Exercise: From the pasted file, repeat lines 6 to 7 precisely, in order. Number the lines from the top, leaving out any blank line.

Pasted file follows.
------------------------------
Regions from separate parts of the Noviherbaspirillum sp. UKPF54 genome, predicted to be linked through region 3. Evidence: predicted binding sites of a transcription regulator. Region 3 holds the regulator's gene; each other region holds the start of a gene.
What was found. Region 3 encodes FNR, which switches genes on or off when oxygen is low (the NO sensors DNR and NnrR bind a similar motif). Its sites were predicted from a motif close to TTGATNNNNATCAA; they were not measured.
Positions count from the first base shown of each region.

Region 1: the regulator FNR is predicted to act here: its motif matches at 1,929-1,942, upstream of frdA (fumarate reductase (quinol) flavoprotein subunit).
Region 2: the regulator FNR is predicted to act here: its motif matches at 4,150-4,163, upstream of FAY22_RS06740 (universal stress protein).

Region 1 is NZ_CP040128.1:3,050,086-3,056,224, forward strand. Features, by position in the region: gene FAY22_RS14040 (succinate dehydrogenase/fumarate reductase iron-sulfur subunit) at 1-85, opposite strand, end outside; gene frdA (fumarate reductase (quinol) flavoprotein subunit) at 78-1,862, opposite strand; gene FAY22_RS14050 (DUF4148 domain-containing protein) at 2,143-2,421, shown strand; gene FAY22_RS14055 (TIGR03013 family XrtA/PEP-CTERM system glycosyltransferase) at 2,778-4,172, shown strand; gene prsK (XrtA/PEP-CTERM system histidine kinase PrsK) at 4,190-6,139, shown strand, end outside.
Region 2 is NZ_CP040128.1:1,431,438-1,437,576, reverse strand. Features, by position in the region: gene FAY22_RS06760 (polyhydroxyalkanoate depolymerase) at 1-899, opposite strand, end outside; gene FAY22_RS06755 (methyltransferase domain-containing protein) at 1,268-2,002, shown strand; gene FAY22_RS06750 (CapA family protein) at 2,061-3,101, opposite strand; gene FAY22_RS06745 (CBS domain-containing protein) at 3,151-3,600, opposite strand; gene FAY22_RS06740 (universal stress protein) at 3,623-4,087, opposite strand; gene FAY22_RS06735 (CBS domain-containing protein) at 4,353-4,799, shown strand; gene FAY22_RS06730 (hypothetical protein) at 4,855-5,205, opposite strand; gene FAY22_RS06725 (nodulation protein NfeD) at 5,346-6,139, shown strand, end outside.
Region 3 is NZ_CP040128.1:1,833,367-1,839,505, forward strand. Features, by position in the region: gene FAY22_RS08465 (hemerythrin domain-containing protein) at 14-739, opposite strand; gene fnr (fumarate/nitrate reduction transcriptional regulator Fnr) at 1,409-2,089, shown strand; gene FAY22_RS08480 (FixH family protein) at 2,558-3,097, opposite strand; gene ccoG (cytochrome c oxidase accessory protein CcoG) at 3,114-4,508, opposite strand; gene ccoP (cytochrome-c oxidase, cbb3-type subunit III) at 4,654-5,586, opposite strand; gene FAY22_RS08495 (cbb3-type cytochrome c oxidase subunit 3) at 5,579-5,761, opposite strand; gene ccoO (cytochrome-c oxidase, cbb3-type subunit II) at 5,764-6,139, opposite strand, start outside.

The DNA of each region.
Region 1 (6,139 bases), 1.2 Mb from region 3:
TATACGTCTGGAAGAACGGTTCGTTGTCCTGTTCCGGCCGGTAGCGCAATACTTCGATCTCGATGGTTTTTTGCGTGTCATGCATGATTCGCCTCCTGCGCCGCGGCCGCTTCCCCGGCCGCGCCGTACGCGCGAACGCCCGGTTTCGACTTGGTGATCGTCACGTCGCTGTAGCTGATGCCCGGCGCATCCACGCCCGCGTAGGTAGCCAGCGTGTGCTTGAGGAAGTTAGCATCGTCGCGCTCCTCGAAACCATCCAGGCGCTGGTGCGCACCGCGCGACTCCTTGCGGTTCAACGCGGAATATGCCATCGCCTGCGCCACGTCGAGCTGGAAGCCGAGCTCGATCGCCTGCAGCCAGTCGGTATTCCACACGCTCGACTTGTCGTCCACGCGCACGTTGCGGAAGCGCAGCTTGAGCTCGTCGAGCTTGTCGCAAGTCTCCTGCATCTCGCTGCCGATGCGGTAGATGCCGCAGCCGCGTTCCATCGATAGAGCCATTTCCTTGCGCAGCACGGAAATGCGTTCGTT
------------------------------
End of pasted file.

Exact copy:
Region 1 is NZ_CP040128.1:3,050,086-3,056,224, forward strand. Features, by position in the region: gene FAY22_RS14040 (succinate dehydrogenase/fumarate reductase iron-sulfur subunit) at 1-85, opposite strand, end outside; gene frdA (fumarate reductase (quinol) flavoprotein subunit) at 78-1,862, opposite strand; gene FAY22_RS14050 (DUF4148 domain-containing protein) at 2,143-2,421, shown strand; gene FAY22_RS14055 (TIGR03013 family XrtA/PEP-CTERM system glycosyltransferase) at 2,778-4,172, shown strand; gene prsK (XrtA/PEP-CTERM system histidine kinase PrsK) at 4,190-6,139, shown strand, end outside.
Region 2 is NZ_CP040128.1:1,431,438-1,437,576, reverse strand. Features, by position in the region: gene FAY22_RS06760 (polyhydroxyalkanoate depolymerase) at 1-899, opposite strand, end outside; gene FAY22_RS06755 (methyltransferase domain-containing protein) at 1,268-2,002, shown strand; gene FAY22_RS06750 (CapA family protein) at 2,061-3,101, opposite strand; gene FAY22_RS06745 (CBS domain-containing protein) at 3,151-3,600, opposite strand; gene FAY22_RS06740 (universal stress protein) at 3,623-4,087, opposite strand; gene FAY22_RS06735 (CBS domain-containing protein) at 4,353-4,799, shown strand; gene FAY22_RS06730 (hypothetical protein) at 4,855-5,205, opposite strand; gene FAY22_RS06725 (nodulation protein NfeD) at 5,346-6,139, shown strand, end outside.